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Student ensemble will perform 8 p.m. Sunday, Dec. 13 in the Williams Center for the Arts

Through the use of period instruments and techniques, students in the Marquis Consort are introduced to the music of the Renaissance and Baroque periods as it would have been originally performed.

The College’s early music ensemble will perform a program of 17th-century Italian music 8 p.m. Sunday, Dec. 13 in the Williams Center for the Arts. The concert will consist of vocal and instrumental works by Luigi Rossi, Girolamo Frescobaldi, Giacomo Carissimi, and Stefano Landi. Other campus performances this weekend will include The Graduates choir’s  Christmas Vespers concert 3 p.m. Saturday, Dec. 12, in Colton Chapel and Concert Band 8 p.m. Dec. 12 in the Williams Center.

“One of the great things about this ensemble is that we play largely forgotten musical repertories,” says Marquis Consort director Jorge Torres, associate professor of music. “Many early music directors like me are trained musicologists, so many of our pieces are taken from rare and often unpublished sources. I get to find old prints and manuscripts from the 16th and 17th centuries, usually available in facsimiles or microfilms, and transcribe the pieces into modern notation that can be read by modern players. What this means is that many of these works are probably being played by our students for the first time in hundreds of years.”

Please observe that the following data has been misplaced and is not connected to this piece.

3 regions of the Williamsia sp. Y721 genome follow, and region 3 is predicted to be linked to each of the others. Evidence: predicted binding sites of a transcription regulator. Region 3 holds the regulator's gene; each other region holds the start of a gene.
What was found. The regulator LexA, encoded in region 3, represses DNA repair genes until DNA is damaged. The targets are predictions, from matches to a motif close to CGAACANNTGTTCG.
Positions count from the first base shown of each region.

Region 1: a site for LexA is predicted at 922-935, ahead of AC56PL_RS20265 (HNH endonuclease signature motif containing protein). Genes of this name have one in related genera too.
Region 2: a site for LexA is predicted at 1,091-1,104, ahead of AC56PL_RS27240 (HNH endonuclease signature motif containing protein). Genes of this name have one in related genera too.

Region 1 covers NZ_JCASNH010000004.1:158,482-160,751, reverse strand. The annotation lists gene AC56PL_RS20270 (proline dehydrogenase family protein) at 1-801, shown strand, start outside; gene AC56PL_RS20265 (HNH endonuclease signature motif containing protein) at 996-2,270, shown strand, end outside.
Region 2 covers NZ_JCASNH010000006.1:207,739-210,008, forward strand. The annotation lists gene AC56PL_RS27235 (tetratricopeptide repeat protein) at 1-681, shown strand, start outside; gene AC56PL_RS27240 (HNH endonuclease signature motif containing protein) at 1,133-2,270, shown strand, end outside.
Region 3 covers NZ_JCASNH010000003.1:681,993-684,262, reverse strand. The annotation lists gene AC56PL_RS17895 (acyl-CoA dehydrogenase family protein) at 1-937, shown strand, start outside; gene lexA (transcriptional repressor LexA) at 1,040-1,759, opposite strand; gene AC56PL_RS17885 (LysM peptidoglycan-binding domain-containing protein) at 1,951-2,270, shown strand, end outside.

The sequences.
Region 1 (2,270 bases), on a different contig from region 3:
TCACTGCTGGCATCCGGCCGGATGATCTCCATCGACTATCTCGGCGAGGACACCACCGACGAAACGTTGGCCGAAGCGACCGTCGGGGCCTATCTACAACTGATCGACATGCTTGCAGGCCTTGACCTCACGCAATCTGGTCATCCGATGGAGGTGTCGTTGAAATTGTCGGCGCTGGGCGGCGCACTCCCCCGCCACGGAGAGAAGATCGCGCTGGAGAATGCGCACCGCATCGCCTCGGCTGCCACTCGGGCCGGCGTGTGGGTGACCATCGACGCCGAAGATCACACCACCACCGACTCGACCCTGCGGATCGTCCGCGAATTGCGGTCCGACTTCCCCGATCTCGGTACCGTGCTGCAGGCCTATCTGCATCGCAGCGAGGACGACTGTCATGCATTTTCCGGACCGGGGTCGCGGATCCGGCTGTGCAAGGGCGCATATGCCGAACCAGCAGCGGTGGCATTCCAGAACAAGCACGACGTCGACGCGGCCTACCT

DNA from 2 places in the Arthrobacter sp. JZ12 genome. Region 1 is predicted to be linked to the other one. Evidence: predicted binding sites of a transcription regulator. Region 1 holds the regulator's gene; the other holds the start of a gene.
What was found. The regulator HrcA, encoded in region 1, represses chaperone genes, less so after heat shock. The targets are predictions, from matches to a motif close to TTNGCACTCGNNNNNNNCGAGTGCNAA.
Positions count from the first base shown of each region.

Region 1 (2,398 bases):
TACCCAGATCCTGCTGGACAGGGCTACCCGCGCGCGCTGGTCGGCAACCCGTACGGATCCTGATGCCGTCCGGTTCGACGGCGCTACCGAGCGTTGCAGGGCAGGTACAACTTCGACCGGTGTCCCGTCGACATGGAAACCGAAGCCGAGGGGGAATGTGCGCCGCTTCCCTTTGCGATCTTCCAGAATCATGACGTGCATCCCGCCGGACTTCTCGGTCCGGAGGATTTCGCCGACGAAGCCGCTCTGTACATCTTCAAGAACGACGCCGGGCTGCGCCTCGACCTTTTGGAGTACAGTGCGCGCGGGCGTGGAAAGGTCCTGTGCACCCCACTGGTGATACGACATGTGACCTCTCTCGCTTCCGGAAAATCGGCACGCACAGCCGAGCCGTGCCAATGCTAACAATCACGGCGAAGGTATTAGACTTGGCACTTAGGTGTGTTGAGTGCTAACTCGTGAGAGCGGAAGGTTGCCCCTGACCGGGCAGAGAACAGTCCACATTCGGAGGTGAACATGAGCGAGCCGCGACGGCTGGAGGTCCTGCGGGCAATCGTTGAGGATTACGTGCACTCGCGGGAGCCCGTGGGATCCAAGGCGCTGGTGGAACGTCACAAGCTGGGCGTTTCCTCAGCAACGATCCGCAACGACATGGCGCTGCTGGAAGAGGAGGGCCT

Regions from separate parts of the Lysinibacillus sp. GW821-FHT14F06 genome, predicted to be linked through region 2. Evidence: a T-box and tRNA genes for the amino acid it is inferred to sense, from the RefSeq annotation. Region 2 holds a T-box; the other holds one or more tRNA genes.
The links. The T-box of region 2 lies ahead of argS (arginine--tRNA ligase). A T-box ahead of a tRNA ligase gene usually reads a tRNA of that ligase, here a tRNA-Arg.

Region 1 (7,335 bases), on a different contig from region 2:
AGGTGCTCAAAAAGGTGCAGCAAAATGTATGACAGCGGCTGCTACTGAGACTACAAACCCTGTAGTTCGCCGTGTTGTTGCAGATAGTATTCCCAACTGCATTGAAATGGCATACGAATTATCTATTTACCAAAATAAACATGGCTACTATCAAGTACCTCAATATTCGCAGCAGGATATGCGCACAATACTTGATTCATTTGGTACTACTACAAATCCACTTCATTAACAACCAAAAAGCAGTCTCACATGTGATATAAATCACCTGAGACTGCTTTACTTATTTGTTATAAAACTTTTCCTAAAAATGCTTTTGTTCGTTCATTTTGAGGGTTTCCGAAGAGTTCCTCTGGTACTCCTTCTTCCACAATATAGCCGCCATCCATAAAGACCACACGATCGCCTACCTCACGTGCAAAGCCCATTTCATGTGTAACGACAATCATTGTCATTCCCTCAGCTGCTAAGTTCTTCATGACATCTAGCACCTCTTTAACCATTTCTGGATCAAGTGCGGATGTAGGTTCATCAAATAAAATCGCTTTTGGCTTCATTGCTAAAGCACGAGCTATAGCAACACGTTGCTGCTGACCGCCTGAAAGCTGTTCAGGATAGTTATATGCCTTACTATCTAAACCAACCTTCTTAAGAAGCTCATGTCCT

The concert will feature Torres on vihuela and guitar, Meredith Castor ’10 on violin, Emily Clark ’12 on cello, soprano Danyelle Dell’Olio ’11, Clara Fisher ’10 on viola, soprano Fairouz Foty ’11, Chris Jose ’11 on violin, Nathaniel Kelley ’12 and Peter Lowe ’12 on guitar, and baritone Mike Phillips ’11.

The College had a previous early music ensemble headed by William Melin, professor emeritus of music, in the 1970s. The ensemble was revived by Torres in the fall of 2008. As a specialist in Renaissance music, Melin was responsible for acquiring many of the historical instruments that the ensemble uses in its performances, including flutes, recorders, string instruments, and crumhorns. Through Torres, the department added lutes and guitars to the collection as well.

“I wanted to take what Bill had started many years ago and continue its development for a new generation of Lafayette musicians so that we could continue in the tradition of unique early music performances,” says Torres. “Early music groups are not that common among college ensembles, so this gives our department an additional distinctiveness.”

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